Non-formalised cohabitation : does the Swedish model of statutory regulation provide a solution for South Africa?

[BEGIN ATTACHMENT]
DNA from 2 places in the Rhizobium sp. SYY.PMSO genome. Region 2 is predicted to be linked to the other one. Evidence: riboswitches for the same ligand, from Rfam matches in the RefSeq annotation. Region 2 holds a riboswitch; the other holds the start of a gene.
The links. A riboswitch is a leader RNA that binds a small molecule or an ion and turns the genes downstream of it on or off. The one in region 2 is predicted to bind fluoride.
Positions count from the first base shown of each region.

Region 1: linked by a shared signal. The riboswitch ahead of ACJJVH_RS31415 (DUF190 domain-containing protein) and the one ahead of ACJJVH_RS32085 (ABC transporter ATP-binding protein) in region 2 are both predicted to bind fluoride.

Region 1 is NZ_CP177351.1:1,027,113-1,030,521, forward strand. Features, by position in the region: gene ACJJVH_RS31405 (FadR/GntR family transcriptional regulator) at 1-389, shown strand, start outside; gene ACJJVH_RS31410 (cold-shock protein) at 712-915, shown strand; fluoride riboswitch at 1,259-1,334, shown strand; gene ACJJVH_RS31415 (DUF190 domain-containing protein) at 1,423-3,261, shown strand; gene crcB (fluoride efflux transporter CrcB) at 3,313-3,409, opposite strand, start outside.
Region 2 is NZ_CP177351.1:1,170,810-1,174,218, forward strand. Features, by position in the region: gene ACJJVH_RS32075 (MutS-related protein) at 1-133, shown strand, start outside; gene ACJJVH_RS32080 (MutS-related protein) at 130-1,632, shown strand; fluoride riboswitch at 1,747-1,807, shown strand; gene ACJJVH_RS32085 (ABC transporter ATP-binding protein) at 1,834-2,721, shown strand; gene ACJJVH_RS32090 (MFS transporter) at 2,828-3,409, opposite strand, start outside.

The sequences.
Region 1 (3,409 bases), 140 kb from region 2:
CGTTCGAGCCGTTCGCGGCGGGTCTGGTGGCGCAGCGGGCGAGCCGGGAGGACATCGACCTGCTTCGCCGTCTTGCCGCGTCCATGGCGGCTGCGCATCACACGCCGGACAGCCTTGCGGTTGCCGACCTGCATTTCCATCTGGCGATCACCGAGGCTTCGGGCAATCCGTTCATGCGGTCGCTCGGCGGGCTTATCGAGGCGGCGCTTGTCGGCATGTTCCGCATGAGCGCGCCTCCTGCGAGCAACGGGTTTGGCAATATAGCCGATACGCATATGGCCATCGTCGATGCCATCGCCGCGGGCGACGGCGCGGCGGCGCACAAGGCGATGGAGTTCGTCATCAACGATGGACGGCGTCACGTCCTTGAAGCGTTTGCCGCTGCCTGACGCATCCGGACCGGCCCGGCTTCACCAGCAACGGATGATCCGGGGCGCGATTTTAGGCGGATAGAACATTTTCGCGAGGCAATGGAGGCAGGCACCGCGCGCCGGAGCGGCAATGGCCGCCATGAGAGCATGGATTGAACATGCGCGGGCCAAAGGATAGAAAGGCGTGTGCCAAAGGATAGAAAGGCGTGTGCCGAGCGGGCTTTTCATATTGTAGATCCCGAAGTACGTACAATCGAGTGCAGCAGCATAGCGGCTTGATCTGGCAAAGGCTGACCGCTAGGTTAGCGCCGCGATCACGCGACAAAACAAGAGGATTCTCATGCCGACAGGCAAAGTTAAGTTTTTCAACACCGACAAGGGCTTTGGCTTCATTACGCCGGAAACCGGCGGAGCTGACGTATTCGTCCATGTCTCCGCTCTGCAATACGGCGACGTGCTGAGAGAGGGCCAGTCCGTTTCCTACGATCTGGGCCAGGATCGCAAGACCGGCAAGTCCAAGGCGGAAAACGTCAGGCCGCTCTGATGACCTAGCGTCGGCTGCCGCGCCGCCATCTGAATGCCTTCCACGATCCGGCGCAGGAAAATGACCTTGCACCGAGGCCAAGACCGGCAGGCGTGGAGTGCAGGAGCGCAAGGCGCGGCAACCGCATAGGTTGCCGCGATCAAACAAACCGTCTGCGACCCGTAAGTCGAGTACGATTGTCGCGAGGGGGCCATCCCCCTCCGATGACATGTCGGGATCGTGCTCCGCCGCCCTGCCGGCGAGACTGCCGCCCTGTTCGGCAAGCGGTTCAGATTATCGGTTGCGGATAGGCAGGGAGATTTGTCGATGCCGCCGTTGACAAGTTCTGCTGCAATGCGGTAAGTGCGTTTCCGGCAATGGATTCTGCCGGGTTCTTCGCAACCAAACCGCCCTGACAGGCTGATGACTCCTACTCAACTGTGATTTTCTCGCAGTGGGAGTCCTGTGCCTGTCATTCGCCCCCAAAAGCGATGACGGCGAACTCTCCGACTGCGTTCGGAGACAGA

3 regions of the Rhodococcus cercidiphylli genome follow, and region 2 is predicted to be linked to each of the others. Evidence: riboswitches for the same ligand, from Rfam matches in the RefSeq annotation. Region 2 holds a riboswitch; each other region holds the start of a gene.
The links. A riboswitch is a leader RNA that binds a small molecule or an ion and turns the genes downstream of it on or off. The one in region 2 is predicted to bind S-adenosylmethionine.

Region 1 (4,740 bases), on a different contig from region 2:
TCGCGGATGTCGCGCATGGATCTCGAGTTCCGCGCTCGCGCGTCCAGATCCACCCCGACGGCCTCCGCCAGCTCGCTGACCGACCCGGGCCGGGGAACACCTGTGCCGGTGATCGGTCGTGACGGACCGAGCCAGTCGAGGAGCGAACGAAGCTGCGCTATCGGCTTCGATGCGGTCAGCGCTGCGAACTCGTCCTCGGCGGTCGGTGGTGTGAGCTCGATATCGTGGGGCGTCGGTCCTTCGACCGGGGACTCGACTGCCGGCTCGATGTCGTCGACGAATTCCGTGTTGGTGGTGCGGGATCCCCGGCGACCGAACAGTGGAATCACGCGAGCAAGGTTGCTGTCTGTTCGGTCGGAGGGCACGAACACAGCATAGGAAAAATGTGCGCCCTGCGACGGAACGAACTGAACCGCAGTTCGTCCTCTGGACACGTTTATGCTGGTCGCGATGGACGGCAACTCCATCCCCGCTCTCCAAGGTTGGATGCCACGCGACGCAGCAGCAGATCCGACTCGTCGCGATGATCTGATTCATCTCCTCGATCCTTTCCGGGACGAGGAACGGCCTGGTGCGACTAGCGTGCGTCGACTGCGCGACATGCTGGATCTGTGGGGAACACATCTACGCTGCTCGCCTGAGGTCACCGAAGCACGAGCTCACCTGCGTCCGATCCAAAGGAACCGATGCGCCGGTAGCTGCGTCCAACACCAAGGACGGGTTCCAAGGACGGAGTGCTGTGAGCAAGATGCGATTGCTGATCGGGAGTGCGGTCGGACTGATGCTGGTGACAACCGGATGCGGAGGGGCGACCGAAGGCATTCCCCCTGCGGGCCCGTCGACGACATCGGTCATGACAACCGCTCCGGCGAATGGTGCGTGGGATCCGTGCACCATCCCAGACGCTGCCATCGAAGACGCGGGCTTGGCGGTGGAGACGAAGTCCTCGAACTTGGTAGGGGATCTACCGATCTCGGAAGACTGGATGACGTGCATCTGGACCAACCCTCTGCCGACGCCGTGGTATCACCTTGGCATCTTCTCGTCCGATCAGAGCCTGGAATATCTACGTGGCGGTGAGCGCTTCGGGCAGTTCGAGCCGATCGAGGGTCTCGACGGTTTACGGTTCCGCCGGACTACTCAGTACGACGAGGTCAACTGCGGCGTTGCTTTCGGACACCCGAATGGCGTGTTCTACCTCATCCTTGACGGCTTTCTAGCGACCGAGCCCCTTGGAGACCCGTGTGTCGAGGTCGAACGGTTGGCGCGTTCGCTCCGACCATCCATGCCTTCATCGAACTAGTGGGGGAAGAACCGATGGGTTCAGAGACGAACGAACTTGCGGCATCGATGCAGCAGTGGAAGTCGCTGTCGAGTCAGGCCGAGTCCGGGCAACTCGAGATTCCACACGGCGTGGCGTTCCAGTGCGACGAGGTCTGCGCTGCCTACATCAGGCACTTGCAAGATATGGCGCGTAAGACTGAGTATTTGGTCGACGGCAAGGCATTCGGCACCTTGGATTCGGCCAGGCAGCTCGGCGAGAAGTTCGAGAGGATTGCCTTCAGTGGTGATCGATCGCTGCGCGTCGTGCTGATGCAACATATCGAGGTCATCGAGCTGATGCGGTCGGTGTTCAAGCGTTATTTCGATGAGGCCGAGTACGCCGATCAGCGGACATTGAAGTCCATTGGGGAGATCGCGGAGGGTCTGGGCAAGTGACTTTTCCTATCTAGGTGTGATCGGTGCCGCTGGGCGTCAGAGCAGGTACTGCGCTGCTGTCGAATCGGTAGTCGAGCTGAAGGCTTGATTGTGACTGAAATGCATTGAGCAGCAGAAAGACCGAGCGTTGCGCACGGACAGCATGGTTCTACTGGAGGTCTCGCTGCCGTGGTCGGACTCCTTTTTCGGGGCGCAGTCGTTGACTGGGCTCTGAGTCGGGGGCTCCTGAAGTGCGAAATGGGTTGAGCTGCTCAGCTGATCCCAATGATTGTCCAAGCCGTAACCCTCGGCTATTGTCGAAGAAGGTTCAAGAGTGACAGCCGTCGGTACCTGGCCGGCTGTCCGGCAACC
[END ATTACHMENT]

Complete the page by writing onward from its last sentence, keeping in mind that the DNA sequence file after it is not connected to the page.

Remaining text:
South Africa has come a long way from the rigid family structures which existed in the past. This is demonstrated by the recognition afforded to couples in same-sex relationships as well as those in customary marriages. Proposals have also been set forth regarding law reform to protect the rights and interests of those involved in domestic partnerships. The Domestic Partnership Bill was promulgated in 2008 but to date has not been passed into law. The ensuing consequence is that cohabitation relationships are therefore self-regulated. This relationship has no legal status as a union in South Africa. The court have, however, recognised that a universal partnership could be established if certain criteria are met. Furthermore, heterosexual couples are now also recognised as a "dependant" in actions against the Road Accident Fund for loss of support as a result of death of the breadwinner. Unlike South Africa, cohabitation in Sweden is regulated by a dedicated law called the Cohabitees Act 2003. The Act provides comprehensive protection than that afforded to cohabitants in South Africa. It offers a clear definition of cohabitation and criteria in order to qualify as a cohabitee. The Act, further, regulates the proprietary consequences of entering into such a relationship and the effects of termination. Cohabitation has status as a legal union in Sweden. My research will deal with non-formalised cohabitation and a comparison shall be made between the current systems in South Africa and Sweden. My work will suggest that the statutory model of regulation in Sweden may provide a solution for South Africa. In South Africa, cohabiting couples are not afforded the same rights as married couples. In contrast, married couples are afforded rights automatically as a result of the institution. Unmarried partners have no automatic duty of support, to acquire an interest each other's separate property and a cohabitee may not inherit intestate from the estate in the event of death of one of the partners. In Sweden, intimate relationships are treated similarly to married relationships, with the law applying the principle of "neutrality" with regard to its family laws. Several cases have emerged recently in South Africa which will provide a clearer understanding of the current state of the law. The reason for undertaking this study is to illustrate the changing mores of society and the necessity of the law to keep up with these values. As South Africa has not yet passed its domestic partnership law it may be useful to compare it to Sweden in order provide South Africa with a possibly better approach. Sweden has passed laws on cohabitation and these have been in place for years. Thus we might still learn from them prior to our law being passed. Legislative and judicial activity have soared recently and it may be beneficial to look at another jurisdiction more carefully. These observations will be undertaken more comprehensively in the body of the thesis.